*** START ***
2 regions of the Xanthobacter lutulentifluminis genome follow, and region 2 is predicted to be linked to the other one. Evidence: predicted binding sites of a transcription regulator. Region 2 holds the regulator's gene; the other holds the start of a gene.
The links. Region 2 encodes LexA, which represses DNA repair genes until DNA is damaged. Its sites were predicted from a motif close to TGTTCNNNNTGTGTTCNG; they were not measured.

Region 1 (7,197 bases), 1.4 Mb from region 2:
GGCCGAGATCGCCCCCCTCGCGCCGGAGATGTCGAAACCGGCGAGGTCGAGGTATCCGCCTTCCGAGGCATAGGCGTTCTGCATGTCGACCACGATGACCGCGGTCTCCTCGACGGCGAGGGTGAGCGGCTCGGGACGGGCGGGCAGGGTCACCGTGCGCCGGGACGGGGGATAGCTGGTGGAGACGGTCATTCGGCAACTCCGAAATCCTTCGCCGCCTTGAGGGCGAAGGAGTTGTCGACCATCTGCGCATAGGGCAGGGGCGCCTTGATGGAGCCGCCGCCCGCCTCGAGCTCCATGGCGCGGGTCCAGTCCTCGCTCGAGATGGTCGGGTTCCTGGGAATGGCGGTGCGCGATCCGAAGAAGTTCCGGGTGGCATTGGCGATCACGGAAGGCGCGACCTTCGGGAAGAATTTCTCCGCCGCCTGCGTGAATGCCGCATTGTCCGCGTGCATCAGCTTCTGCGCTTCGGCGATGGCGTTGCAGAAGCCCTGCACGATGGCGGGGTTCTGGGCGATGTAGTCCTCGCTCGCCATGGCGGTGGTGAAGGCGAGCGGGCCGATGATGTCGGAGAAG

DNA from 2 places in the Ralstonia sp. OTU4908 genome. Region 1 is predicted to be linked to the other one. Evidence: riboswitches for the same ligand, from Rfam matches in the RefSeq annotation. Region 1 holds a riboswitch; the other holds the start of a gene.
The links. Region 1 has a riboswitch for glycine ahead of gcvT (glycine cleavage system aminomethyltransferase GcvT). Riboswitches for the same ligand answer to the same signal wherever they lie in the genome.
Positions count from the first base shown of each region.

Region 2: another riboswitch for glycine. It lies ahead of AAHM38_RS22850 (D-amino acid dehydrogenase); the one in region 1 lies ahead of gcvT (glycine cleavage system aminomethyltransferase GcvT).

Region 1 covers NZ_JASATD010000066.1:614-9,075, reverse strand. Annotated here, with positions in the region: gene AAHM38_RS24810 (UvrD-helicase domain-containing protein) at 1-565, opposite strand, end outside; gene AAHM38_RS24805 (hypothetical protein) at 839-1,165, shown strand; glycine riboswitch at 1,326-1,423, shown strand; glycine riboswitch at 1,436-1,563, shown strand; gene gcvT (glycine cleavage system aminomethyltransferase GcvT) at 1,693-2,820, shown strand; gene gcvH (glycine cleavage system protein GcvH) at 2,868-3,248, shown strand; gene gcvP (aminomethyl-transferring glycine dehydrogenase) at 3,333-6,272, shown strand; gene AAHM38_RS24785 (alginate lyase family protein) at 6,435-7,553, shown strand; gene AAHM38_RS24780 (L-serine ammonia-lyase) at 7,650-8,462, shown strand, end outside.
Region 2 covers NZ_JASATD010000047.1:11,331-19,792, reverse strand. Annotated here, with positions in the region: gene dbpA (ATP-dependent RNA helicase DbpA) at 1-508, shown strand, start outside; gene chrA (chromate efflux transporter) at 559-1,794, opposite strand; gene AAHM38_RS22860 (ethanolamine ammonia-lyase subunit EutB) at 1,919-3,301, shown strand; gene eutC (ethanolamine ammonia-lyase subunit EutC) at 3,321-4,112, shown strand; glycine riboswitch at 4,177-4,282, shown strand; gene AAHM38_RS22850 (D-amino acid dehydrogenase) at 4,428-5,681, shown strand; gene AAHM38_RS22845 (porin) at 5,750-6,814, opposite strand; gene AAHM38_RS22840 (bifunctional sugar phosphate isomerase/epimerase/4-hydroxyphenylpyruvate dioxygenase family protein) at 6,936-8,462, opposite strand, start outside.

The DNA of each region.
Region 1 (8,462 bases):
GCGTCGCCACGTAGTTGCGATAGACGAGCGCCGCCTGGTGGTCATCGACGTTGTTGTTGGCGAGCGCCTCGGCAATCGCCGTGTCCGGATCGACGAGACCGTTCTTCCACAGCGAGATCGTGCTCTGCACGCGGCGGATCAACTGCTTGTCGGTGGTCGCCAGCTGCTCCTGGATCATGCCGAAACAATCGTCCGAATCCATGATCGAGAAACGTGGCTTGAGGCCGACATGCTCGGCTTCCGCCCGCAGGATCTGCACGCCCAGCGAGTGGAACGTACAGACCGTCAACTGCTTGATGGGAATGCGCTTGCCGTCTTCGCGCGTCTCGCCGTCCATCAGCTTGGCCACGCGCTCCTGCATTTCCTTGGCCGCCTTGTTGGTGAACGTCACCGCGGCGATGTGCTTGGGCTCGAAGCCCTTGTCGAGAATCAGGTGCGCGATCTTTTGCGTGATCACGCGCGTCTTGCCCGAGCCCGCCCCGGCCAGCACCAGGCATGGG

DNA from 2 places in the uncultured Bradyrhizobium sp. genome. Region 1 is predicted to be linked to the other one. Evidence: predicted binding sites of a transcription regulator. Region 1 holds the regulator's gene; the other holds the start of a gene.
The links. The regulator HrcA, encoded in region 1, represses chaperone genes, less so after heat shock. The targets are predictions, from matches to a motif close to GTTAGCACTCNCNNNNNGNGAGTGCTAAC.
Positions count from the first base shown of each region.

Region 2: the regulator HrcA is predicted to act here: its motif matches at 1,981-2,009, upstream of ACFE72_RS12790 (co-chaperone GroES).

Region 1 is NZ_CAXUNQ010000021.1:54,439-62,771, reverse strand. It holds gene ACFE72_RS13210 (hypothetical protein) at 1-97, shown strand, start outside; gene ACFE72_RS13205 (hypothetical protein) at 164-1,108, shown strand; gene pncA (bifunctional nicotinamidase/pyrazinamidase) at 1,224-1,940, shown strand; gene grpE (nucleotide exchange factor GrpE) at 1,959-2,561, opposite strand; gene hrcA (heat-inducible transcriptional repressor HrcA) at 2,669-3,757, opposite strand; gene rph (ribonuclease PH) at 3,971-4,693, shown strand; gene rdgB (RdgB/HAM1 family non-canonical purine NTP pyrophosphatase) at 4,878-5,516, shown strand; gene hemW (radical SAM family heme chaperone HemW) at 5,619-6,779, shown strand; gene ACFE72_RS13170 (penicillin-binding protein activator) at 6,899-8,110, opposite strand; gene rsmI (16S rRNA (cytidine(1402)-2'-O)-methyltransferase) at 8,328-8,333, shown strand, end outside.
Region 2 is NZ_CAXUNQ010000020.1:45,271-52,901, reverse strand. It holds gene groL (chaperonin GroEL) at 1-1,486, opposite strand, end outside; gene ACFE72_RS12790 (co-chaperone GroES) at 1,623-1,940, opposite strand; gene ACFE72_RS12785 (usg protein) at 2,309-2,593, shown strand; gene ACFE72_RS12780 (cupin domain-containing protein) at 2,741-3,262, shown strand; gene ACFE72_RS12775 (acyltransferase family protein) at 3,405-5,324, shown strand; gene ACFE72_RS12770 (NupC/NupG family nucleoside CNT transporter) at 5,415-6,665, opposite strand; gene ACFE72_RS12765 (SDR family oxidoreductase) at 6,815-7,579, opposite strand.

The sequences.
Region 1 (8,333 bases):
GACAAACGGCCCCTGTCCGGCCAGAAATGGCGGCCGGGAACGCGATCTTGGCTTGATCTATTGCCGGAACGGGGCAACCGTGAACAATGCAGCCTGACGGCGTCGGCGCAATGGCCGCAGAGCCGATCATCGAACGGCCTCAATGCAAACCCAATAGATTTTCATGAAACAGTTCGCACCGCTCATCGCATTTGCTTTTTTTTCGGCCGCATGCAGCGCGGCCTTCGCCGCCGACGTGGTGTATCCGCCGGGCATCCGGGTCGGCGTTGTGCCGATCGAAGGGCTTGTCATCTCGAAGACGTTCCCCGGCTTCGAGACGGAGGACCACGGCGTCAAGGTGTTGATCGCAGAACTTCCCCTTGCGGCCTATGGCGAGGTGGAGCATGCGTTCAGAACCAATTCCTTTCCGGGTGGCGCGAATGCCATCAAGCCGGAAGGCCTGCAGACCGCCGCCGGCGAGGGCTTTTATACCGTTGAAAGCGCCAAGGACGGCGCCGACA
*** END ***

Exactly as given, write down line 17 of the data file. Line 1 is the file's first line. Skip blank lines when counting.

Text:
Region 2: the regulator HrcA is predicted to act here: its motif matches at 1,981-2,009, upstream of ACFE72_RS12790 (co-chaperone GroES).